The ending was better in this one overall, although very depressing, as was most of the story I might add, but such is life in the Snowpiercer world I would imagine.
The story for Snowpiercer II is very similar to the first in the sense that it is basically about a passenger on the train heading to the front and uncovers a sinister plot and along the way the reader gets a detailed look at life on the train. In my opinion I think this story is a little better in building this bizarre world on this train than the first. I felt you got a sense of more going on outside of the main plot during this story. I will say that I think this story flowed better overall that the first volume. I did not have to re-read scenes and try to figure out if I missed something during this one, so that is a positive.
The artwork is highly stylized and drastically different from the art in the first volume. I liked the artwork in the first volume better, as at times I felt this was too crude. Again there is no color, which is fine and works well for the story. Scene selection and page layouts are pretty normal nothing to really spend a lot of time talking about.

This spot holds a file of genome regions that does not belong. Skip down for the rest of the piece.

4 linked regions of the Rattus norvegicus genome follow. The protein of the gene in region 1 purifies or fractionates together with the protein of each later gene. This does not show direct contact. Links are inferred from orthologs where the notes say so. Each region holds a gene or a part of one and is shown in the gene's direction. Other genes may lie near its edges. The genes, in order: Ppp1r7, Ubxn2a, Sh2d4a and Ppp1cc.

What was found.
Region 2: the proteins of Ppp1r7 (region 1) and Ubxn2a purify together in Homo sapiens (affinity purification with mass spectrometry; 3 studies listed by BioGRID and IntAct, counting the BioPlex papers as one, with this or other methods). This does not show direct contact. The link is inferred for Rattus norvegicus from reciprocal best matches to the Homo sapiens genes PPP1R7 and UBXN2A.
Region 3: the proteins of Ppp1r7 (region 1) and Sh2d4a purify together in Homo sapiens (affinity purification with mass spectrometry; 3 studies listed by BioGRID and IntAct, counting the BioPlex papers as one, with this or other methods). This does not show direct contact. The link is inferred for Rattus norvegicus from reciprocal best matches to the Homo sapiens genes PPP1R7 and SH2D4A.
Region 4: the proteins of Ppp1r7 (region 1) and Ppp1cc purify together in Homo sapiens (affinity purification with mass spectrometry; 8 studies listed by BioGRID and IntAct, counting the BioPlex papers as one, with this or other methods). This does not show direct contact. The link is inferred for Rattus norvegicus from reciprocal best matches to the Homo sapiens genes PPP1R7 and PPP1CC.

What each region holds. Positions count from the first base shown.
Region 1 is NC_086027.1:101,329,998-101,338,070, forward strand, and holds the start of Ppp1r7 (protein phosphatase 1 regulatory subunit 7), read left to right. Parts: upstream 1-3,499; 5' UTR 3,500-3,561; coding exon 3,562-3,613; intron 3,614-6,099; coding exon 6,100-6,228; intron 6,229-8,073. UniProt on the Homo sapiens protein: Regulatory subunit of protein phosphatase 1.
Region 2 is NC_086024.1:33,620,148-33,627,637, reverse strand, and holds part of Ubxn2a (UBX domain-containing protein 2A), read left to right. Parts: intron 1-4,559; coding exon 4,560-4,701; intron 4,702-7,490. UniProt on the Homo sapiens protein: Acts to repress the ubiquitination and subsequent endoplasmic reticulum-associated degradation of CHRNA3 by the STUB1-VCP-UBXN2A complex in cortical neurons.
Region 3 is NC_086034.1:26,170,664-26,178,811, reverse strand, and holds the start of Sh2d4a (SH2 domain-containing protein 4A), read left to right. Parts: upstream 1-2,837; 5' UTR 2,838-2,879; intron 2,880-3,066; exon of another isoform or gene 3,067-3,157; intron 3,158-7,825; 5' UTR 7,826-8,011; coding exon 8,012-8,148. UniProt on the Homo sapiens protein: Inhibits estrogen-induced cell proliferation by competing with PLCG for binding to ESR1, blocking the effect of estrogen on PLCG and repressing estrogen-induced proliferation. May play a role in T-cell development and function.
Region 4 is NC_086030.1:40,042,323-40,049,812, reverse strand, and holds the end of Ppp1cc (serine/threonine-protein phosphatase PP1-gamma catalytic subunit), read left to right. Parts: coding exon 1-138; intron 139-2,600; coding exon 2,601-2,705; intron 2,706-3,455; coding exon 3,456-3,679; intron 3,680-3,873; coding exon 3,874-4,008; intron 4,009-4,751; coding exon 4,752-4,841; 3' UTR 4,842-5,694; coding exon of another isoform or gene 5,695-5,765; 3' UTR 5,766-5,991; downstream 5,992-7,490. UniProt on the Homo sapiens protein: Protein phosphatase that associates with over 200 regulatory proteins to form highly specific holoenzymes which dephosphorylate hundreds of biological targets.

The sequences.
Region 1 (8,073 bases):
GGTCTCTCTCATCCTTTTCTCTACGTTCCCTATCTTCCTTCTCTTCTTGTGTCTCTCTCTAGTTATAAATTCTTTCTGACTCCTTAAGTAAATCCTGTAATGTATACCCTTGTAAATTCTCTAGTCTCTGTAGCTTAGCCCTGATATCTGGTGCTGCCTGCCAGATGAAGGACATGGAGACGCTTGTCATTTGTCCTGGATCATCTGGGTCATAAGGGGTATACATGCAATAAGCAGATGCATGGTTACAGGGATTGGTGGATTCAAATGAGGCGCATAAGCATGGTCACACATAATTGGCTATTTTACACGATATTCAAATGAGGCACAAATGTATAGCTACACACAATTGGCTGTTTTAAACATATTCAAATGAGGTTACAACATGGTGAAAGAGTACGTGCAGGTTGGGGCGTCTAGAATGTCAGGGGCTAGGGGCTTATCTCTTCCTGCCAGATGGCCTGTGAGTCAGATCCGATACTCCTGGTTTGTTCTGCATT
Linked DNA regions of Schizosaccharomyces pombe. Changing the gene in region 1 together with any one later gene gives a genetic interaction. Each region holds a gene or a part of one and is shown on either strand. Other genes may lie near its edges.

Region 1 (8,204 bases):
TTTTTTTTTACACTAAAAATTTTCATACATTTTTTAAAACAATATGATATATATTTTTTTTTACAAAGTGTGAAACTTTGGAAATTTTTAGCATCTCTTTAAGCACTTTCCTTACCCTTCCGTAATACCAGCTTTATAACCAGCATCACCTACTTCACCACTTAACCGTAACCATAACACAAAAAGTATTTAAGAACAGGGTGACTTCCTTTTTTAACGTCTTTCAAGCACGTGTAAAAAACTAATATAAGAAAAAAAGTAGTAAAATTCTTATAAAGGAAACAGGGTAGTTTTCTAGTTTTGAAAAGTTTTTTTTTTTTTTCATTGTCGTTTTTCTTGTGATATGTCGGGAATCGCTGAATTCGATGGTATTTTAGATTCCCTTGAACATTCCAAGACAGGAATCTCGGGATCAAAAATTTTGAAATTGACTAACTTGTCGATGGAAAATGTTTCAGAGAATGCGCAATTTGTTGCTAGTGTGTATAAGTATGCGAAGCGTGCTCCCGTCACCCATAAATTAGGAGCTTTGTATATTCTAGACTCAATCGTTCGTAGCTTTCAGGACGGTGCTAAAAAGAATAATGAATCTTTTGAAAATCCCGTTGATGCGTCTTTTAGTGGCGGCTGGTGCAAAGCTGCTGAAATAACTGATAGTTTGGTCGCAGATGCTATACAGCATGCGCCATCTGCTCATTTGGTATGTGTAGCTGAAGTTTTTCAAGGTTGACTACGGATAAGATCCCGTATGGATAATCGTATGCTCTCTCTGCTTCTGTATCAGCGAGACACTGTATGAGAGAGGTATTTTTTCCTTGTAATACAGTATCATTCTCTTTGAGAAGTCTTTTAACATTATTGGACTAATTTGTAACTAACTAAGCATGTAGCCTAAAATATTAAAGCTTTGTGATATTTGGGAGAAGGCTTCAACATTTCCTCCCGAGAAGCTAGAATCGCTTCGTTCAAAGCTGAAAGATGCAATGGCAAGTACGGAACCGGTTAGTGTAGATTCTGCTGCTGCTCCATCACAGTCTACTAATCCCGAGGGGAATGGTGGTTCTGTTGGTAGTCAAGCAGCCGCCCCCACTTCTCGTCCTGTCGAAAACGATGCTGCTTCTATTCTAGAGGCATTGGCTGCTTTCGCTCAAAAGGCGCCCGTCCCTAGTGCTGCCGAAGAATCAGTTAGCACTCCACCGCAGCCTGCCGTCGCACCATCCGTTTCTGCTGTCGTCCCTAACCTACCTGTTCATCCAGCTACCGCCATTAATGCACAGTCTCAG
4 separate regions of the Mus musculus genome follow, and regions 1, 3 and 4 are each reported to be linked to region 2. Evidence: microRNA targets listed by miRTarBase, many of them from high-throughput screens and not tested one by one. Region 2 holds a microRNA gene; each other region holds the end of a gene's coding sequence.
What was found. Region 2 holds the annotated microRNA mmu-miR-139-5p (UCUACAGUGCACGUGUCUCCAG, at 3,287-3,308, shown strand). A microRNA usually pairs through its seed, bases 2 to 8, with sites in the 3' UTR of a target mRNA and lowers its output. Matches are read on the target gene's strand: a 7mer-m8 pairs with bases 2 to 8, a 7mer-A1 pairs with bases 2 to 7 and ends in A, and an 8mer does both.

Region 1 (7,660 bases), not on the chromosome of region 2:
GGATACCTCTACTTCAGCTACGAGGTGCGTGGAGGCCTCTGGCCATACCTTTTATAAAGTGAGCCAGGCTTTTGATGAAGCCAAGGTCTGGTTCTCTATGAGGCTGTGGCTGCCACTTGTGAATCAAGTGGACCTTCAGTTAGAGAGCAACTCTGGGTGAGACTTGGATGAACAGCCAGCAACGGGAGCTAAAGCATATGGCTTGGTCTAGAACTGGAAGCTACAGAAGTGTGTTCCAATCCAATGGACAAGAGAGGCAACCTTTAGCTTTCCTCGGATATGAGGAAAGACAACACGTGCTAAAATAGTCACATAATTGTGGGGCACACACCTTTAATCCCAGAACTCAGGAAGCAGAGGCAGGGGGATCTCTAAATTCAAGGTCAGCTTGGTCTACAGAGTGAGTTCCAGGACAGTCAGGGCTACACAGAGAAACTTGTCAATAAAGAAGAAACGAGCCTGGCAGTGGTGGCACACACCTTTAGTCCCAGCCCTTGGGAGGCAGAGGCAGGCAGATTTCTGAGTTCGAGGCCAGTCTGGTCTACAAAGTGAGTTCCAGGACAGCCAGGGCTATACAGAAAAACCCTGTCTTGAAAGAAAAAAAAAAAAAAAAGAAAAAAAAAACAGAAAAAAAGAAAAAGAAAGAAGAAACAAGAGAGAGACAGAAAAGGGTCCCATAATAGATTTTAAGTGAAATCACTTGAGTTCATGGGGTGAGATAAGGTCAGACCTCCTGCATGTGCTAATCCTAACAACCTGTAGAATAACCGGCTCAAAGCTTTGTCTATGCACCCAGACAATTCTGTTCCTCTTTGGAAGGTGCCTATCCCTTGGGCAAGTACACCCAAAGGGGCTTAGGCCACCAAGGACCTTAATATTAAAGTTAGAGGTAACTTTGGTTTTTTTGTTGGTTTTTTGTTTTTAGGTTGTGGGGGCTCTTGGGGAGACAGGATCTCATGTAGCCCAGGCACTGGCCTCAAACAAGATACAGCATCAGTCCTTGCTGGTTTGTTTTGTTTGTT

Overall this is a very creative and neat story line. If you like the dystopian society stories then you will love this. As I have mentioned before the author does a great job of building this strange but small world. At times while reading I felt a little claustrophobic just thinking about being stuck on this train my entire life. The artwork is good for the first volume then just ok, in my opinion, for the second. Page layouts are basically the same for both volumes, nothing to brag about and there is no color in either volume so nothing to talk about in that regard. Although as I mentioned earlier the lack of color really paints a depressing, drab, and desolate landscape that the Snowpiercer inhabits. Check this one out if you get a chance or just wait and check out the movie when it comes out. Not sure how closely if at all the movie will follow the books.